The nihilist philosophy as expressed most succinctly by Bazarov, is defined, understood, and received differently by nearly all of the central characters in Fathers and Sons (click here for a full analysis of the book) by Turgenev. Ultimately, by presenting the different ranges of how this philosophy is received, it becomes apparent, although not until viewed by the sum of many parts, that nihilism is actually being presenting more favorably.

The reader receives certain cues throughout the novel that those philosophies behind literature that reflects the scope of Russian history of the “old regime” of romanticism and clear-cut class distinctions are empty. Several scenes depict the two philosophies and tend to show the old generation’s philosophy as leading to disorder, dreaming (versus action) and a lack of purpose whereas the scenes that present the rejection of these ideas as more meaningful and goal-oriented. Still, Turgenev demonstrates how both philosophies are inherently flawed as they are too extreme for the coming social changes.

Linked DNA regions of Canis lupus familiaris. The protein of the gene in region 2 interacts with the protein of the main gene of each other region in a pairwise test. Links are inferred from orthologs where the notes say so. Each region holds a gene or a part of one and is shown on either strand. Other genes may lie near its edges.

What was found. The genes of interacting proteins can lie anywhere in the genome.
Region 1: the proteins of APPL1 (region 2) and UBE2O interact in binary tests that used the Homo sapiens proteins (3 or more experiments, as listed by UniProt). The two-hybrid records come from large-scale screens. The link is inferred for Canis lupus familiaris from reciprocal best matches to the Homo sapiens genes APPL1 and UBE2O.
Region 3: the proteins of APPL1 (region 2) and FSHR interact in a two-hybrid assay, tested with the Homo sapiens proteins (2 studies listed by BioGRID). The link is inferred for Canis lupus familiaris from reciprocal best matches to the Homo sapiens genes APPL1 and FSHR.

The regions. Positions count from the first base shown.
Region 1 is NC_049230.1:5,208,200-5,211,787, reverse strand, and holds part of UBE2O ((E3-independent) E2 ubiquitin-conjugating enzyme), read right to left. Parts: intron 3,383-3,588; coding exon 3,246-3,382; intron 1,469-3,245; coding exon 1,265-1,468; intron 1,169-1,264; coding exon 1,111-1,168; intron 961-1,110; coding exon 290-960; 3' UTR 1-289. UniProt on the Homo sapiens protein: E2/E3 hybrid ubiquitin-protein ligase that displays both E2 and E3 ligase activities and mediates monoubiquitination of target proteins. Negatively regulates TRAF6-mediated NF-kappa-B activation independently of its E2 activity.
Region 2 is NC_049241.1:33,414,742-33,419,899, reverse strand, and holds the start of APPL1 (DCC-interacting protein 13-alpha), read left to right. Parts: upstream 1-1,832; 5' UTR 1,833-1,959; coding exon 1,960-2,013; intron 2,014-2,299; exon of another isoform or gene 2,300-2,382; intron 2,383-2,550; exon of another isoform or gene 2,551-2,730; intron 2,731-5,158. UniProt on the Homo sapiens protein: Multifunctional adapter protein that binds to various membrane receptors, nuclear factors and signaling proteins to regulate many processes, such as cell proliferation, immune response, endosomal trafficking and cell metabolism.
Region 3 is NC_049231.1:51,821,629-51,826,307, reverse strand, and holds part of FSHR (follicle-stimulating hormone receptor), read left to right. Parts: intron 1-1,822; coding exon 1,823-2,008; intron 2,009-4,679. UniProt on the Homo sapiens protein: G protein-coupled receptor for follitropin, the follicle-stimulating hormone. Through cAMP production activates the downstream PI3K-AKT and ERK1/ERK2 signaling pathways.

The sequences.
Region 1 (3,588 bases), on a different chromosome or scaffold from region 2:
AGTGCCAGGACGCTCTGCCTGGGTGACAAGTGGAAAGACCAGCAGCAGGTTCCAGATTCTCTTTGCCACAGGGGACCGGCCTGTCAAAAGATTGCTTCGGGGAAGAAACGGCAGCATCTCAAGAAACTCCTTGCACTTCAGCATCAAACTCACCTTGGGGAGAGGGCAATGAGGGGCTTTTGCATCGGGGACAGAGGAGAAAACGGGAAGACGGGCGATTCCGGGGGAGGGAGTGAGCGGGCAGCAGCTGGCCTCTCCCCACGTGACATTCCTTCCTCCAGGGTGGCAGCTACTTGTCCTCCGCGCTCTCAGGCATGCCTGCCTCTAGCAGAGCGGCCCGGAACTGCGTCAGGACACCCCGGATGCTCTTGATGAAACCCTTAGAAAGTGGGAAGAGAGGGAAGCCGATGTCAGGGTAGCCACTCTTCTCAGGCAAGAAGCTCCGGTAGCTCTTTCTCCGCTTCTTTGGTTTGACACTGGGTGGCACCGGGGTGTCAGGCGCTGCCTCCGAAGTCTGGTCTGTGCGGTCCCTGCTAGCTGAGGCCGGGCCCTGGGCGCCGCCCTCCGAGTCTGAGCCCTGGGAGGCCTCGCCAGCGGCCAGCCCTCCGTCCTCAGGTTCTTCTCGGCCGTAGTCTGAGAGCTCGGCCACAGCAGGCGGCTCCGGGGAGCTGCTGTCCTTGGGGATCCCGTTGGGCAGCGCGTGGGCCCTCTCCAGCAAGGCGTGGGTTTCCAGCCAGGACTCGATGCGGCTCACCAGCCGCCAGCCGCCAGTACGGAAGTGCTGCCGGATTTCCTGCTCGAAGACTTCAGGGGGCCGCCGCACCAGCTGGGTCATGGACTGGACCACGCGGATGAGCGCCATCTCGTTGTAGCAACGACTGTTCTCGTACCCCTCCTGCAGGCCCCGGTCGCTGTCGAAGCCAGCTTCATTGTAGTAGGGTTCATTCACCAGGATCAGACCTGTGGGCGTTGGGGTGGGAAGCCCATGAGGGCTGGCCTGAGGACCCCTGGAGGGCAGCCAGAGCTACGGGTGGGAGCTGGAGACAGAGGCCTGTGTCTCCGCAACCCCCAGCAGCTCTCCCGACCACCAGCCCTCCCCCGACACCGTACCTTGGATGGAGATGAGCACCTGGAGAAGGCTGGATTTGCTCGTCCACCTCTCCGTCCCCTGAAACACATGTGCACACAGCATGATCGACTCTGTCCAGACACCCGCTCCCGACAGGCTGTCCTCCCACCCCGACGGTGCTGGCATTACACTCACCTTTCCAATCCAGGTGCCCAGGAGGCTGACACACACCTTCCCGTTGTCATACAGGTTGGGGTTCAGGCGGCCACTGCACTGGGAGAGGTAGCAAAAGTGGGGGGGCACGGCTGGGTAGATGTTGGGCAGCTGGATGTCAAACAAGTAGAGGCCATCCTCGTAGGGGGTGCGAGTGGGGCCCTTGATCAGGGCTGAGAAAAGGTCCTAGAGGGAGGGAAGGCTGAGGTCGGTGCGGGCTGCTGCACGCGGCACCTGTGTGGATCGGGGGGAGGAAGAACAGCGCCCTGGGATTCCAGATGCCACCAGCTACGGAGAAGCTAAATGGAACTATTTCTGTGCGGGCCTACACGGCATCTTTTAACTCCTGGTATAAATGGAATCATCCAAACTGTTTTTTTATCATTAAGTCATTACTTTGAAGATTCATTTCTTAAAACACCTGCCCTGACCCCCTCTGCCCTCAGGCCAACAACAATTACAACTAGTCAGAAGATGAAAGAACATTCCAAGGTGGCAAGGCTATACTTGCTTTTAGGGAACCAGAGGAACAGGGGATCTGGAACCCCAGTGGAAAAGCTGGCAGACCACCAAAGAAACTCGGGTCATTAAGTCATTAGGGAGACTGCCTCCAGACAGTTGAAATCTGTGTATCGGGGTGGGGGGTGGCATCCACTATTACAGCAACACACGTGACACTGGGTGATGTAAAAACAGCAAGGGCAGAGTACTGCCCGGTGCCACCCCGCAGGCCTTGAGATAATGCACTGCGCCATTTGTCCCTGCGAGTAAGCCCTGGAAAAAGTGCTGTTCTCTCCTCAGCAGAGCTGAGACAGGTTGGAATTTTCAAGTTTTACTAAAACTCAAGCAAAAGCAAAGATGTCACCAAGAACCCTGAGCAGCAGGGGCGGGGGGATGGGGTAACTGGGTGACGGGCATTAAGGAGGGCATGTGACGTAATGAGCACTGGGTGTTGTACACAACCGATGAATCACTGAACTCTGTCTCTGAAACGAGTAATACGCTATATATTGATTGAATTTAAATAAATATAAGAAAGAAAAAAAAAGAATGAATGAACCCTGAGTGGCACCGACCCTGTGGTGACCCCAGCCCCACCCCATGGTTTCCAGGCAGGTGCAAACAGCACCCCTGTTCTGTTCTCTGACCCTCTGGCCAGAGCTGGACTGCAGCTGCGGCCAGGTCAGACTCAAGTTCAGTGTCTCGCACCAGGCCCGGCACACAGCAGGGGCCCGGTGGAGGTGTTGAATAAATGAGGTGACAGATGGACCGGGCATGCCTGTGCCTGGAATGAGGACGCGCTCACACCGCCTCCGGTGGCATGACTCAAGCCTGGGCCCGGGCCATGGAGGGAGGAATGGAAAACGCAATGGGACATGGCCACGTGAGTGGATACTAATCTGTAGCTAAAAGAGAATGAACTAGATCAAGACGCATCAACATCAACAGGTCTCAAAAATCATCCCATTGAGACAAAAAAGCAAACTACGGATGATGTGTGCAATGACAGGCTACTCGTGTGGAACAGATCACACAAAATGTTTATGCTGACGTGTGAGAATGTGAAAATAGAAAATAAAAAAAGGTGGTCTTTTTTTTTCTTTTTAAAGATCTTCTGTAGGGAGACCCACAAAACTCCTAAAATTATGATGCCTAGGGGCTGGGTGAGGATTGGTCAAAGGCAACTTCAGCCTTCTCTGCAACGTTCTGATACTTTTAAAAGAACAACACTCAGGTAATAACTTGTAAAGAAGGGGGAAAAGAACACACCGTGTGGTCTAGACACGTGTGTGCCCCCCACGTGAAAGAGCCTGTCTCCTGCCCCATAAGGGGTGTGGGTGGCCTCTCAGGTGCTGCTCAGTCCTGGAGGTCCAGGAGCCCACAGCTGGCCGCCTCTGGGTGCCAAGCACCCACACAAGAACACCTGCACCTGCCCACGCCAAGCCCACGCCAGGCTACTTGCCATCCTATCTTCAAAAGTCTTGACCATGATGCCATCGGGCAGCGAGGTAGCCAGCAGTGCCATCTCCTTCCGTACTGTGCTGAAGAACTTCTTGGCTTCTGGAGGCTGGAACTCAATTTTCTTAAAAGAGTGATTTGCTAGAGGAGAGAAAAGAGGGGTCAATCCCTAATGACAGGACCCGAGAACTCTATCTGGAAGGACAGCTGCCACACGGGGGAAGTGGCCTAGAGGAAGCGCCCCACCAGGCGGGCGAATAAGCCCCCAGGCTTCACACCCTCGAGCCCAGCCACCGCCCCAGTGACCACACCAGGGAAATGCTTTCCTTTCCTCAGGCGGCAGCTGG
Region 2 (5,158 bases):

Like other examples of Russian literature, simply defining nihilism is a struggle for some of the characters in Turgenev’s novel as it is a concept that is so far removed from the daily realities of Russian life—especially if one is the owner of an estate or of a more privileged class. One revealing scene that speaks to the diverse ways the nihilist philosophy is received is when it is defined by the two characters that most represent the old order in Russia—Nikolai and, to a much greater extent, Pavel. When Arcady tells his father that his friend is a nihilist they are shocked as they try to divine meaning from the root word, which is “nothing.” While Nikolai, who is less provoked already by Bazarov, is gentler when he assumes it must mean a man who will “admit nothing” (24) Pavel is more severe in his definition, stating that it must mean, “better still—a man who will respect nothing” (24). This idea of a lack of “respect” for the old ways is what drives and then deepens the chasm between Pavel and Bazarov which only worsens with time.